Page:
“He won’t even know your name.”
Pretty sure we had the motion blur on but no matter.
Whilst Samurai films have been successfully translated into westerns before, Harakiri isn’t necessarily one that I would go for as easy material - the source material is so entrenched in Japanese history and politics that it would be a very impressive thing to pull off whilst maintaining Kobayashi’s anti-authority tones and critiques of existing power systems.
Requiem For A Gringo does not quite go for that. There’s only a passing resemblance to the 1962 film until we near…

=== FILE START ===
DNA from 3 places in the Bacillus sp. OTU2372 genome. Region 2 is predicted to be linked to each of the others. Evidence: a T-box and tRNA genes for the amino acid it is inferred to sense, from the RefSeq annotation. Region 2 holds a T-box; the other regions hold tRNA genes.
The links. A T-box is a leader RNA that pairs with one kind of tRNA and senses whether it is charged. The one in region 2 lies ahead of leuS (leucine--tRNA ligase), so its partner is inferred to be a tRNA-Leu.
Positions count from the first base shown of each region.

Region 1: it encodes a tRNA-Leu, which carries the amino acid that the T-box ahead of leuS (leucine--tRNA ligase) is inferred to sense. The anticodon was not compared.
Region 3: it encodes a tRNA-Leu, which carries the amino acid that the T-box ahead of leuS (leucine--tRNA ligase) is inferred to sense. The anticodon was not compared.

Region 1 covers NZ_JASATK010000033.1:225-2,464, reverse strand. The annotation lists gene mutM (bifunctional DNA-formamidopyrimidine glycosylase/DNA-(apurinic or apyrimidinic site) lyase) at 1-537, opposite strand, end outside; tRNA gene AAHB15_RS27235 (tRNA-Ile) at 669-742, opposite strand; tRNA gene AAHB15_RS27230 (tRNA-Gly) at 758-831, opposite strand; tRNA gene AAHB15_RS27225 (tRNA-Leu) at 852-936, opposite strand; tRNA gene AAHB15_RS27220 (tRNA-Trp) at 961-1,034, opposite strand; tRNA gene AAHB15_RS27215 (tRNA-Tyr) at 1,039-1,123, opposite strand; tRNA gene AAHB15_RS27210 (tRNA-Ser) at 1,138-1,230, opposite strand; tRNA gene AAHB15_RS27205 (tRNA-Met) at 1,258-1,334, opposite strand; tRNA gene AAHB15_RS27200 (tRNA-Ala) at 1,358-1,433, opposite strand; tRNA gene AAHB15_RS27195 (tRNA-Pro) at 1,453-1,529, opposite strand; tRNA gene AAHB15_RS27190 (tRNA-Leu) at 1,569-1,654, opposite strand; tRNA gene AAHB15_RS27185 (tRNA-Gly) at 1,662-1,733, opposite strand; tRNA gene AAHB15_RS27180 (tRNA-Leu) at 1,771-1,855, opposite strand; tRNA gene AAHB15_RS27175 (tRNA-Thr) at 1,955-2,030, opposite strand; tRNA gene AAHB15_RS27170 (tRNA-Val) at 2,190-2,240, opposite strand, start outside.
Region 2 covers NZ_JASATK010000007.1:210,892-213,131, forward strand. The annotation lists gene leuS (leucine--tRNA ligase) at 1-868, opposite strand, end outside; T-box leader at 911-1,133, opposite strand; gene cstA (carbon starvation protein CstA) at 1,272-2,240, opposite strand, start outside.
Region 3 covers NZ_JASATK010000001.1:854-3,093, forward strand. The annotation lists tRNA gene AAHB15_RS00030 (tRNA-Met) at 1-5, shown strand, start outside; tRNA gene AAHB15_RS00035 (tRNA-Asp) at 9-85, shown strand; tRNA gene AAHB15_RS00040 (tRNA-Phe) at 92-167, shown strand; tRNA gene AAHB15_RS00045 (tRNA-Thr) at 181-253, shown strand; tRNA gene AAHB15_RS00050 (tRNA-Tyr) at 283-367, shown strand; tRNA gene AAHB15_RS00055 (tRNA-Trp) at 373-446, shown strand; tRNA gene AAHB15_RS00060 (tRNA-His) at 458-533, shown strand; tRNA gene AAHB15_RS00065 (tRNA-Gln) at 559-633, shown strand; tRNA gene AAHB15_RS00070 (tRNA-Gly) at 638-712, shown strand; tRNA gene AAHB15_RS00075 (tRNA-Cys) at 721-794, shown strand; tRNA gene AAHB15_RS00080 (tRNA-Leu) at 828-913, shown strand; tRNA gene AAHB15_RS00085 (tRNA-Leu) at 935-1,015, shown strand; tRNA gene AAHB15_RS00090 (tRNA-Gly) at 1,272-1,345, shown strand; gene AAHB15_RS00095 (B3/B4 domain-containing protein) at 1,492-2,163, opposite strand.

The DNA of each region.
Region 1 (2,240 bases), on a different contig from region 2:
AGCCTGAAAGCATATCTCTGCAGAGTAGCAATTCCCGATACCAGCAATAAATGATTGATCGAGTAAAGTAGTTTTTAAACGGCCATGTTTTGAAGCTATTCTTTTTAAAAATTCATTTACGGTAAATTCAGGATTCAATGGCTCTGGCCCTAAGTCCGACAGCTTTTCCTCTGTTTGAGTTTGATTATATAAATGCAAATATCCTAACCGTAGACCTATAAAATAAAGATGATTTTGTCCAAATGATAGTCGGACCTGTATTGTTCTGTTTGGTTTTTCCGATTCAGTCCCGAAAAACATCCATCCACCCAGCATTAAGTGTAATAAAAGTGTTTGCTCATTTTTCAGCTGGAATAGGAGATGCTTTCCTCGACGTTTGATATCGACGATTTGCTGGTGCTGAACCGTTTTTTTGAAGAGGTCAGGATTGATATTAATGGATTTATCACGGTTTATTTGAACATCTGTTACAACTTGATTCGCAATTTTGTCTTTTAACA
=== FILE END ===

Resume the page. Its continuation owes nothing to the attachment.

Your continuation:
Imamura's version of the story in comparison to Kinoshita's reveals a showcase of the differences of the New Wave and Golden Age film.
Instead of Kabuki and the use of humanism there is a far more realist approach both in direction and performance that allows for a cold detached gaze. For Imamura, people are no different to the animals they co-habit with in which survival is the main objective.
And thus, sex and death become two of the strongest themes…